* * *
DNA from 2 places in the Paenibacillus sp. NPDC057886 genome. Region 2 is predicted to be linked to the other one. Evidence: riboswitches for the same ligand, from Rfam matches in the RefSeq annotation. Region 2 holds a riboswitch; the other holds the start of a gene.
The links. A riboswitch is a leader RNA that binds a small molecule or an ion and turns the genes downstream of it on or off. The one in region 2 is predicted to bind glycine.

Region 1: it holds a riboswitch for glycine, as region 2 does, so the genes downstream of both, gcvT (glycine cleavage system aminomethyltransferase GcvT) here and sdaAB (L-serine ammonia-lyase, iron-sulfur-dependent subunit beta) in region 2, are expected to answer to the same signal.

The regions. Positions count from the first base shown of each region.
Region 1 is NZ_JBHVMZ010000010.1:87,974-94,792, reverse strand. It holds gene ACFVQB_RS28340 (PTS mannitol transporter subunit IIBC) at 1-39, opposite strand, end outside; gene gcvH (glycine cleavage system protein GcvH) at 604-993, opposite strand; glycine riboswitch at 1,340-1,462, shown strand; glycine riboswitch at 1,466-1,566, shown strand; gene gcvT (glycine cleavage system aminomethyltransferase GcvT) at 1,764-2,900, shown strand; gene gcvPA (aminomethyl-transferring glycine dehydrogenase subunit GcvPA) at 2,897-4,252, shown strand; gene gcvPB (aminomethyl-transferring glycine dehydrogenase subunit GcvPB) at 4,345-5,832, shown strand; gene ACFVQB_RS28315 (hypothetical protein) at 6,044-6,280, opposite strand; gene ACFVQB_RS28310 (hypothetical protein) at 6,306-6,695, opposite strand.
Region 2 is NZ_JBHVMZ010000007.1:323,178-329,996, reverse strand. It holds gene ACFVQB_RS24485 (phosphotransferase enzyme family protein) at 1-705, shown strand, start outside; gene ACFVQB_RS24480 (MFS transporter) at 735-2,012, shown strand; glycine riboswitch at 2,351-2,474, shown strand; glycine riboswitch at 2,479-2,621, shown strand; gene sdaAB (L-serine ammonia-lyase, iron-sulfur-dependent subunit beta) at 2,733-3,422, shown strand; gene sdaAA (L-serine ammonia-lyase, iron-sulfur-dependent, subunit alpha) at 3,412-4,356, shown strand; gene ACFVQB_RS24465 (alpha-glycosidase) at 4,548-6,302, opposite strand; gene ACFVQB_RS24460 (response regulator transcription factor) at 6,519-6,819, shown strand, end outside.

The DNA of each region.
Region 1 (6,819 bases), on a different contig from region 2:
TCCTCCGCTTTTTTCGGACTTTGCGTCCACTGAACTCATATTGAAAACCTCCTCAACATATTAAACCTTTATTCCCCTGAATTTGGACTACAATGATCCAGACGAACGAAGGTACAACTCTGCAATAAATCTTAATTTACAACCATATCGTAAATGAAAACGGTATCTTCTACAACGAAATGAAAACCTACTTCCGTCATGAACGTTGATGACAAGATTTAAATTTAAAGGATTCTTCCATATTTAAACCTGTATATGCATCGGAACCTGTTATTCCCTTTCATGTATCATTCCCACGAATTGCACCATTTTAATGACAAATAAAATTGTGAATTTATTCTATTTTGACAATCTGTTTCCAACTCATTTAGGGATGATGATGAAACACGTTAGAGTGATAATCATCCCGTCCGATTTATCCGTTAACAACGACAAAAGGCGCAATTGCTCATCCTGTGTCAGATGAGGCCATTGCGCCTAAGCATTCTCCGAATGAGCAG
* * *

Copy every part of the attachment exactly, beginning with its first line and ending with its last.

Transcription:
DNA from 2 places in the Paenibacillus sp. NPDC057886 genome. Region 2 is predicted to be linked to the other one. Evidence: riboswitches for the same ligand, from Rfam matches in the RefSeq annotation. Region 2 holds a riboswitch; the other holds the start of a gene.
The links. A riboswitch is a leader RNA that binds a small molecule or an ion and turns the genes downstream of it on or off. The one in region 2 is predicted to bind glycine.

Region 1: it holds a riboswitch for glycine, as region 2 does, so the genes downstream of both, gcvT (glycine cleavage system aminomethyltransferase GcvT) here and sdaAB (L-serine ammonia-lyase, iron-sulfur-dependent subunit beta) in region 2, are expected to answer to the same signal.

The regions. Positions count from the first base shown of each region.
Region 1 is NZ_JBHVMZ010000010.1:87,974-94,792, reverse strand. It holds gene ACFVQB_RS28340 (PTS mannitol transporter subunit IIBC) at 1-39, opposite strand, end outside; gene gcvH (glycine cleavage system protein GcvH) at 604-993, opposite strand; glycine riboswitch at 1,340-1,462, shown strand; glycine riboswitch at 1,466-1,566, shown strand; gene gcvT (glycine cleavage system aminomethyltransferase GcvT) at 1,764-2,900, shown strand; gene gcvPA (aminomethyl-transferring glycine dehydrogenase subunit GcvPA) at 2,897-4,252, shown strand; gene gcvPB (aminomethyl-transferring glycine dehydrogenase subunit GcvPB) at 4,345-5,832, shown strand; gene ACFVQB_RS28315 (hypothetical protein) at 6,044-6,280, opposite strand; gene ACFVQB_RS28310 (hypothetical protein) at 6,306-6,695, opposite strand.
Region 2 is NZ_JBHVMZ010000007.1:323,178-329,996, reverse strand. It holds gene ACFVQB_RS24485 (phosphotransferase enzyme family protein) at 1-705, shown strand, start outside; gene ACFVQB_RS24480 (MFS transporter) at 735-2,012, shown strand; glycine riboswitch at 2,351-2,474, shown strand; glycine riboswitch at 2,479-2,621, shown strand; gene sdaAB (L-serine ammonia-lyase, iron-sulfur-dependent subunit beta) at 2,733-3,422, shown strand; gene sdaAA (L-serine ammonia-lyase, iron-sulfur-dependent, subunit alpha) at 3,412-4,356, shown strand; gene ACFVQB_RS24465 (alpha-glycosidase) at 4,548-6,302, opposite strand; gene ACFVQB_RS24460 (response regulator transcription factor) at 6,519-6,819, shown strand, end outside.

The DNA of each region.
Region 1 (6,819 bases), on a different contig from region 2:
TCCTCCGCTTTTTTCGGACTTTGCGTCCACTGAACTCATATTGAAAACCTCCTCAACATATTAAACCTTTATTCCCCTGAATTTGGACTACAATGATCCAGACGAACGAAGGTACAACTCTGCAATAAATCTTAATTTACAACCATATCGTAAATGAAAACGGTATCTTCTACAACGAAATGAAAACCTACTTCCGTCATGAACGTTGATGACAAGATTTAAATTTAAAGGATTCTTCCATATTTAAACCTGTATATGCATCGGAACCTGTTATTCCCTTTCATGTATCATTCCCACGAATTGCACCATTTTAATGACAAATAAAATTGTGAATTTATTCTATTTTGACAATCTGTTTCCAACTCATTTAGGGATGATGATGAAACACGTTAGAGTGATAATCATCCCGTCCGATTTATCCGTTAACAACGACAAAAGGCGCAATTGCTCATCCTGTGTCAGATGAGGCCATTGCGCCTAAGCATTCTCCGAATGAGCAG